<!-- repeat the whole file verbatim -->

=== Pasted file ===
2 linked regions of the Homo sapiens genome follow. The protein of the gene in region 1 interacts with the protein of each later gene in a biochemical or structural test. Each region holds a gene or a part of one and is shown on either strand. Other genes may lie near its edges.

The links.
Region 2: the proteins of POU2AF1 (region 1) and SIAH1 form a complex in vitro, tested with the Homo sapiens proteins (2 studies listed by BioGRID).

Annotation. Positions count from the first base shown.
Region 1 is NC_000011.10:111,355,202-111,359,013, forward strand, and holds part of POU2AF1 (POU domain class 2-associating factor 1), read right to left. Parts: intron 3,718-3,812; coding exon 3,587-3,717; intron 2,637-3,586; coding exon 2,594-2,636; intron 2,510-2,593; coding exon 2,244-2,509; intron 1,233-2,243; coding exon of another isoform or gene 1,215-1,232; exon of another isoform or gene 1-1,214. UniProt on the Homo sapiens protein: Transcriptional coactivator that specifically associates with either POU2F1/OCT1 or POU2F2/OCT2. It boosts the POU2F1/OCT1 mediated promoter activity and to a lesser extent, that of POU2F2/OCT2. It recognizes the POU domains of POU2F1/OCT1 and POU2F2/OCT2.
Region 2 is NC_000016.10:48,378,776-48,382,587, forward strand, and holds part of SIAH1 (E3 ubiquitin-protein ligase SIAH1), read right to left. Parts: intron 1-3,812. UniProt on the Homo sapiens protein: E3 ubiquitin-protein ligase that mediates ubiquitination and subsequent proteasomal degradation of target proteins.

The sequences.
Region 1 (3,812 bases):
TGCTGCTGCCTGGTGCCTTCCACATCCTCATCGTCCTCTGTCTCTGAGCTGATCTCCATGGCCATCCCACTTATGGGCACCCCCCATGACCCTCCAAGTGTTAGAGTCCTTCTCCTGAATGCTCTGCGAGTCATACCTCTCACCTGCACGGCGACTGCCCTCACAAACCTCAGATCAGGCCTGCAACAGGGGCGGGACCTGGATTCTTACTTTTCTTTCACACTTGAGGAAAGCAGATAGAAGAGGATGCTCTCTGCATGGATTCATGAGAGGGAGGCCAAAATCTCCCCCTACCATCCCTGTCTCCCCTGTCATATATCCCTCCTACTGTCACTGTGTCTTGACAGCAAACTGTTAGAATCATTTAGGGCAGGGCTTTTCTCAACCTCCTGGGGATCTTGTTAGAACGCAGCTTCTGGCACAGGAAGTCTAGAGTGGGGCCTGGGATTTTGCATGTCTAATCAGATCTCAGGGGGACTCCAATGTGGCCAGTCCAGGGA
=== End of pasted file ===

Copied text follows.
2 linked regions of the Homo sapiens genome follow. The protein of the gene in region 1 interacts with the protein of each later gene in a biochemical or structural test. Each region holds a gene or a part of one and is shown on either strand. Other genes may lie near its edges.

The links.
Region 2: the proteins of POU2AF1 (region 1) and SIAH1 form a complex in vitro, tested with the Homo sapiens proteins (2 studies listed by BioGRID).

Annotation. Positions count from the first base shown.
Region 1 is NC_000011.10:111,355,202-111,359,013, forward strand, and holds part of POU2AF1 (POU domain class 2-associating factor 1), read right to left. Parts: intron 3,718-3,812; coding exon 3,587-3,717; intron 2,637-3,586; coding exon 2,594-2,636; intron 2,510-2,593; coding exon 2,244-2,509; intron 1,233-2,243; coding exon of another isoform or gene 1,215-1,232; exon of another isoform or gene 1-1,214. UniProt on the Homo sapiens protein: Transcriptional coactivator that specifically associates with either POU2F1/OCT1 or POU2F2/OCT2. It boosts the POU2F1/OCT1 mediated promoter activity and to a lesser extent, that of POU2F2/OCT2. It recognizes the POU domains of POU2F1/OCT1 and POU2F2/OCT2.
Region 2 is NC_000016.10:48,378,776-48,382,587, forward strand, and holds part of SIAH1 (E3 ubiquitin-protein ligase SIAH1), read right to left. Parts: intron 1-3,812. UniProt on the Homo sapiens protein: E3 ubiquitin-protein ligase that mediates ubiquitination and subsequent proteasomal degradation of target proteins.

The sequences.
Region 1 (3,812 bases):
TGCTGCTGCCTGGTGCCTTCCACATCCTCATCGTCCTCTGTCTCTGAGCTGATCTCCATGGCCATCCCACTTATGGGCACCCCCCATGACCCTCCAAGTGTTAGAGTCCTTCTCCTGAATGCTCTGCGAGTCATACCTCTCACCTGCACGGCGACTGCCCTCACAAACCTCAGATCAGGCCTGCAACAGGGGCGGGACCTGGATTCTTACTTTTCTTTCACACTTGAGGAAAGCAGATAGAAGAGGATGCTCTCTGCATGGATTCATGAGAGGGAGGCCAAAATCTCCCCCTACCATCCCTGTCTCCCCTGTCATATATCCCTCCTACTGTCACTGTGTCTTGACAGCAAACTGTTAGAATCATTTAGGGCAGGGCTTTTCTCAACCTCCTGGGGATCTTGTTAGAACGCAGCTTCTGGCACAGGAAGTCTAGAGTGGGGCCTGGGATTTTGCATGTCTAATCAGATCTCAGGGGGACTCCAATGTGGCCAGTCCAGGGA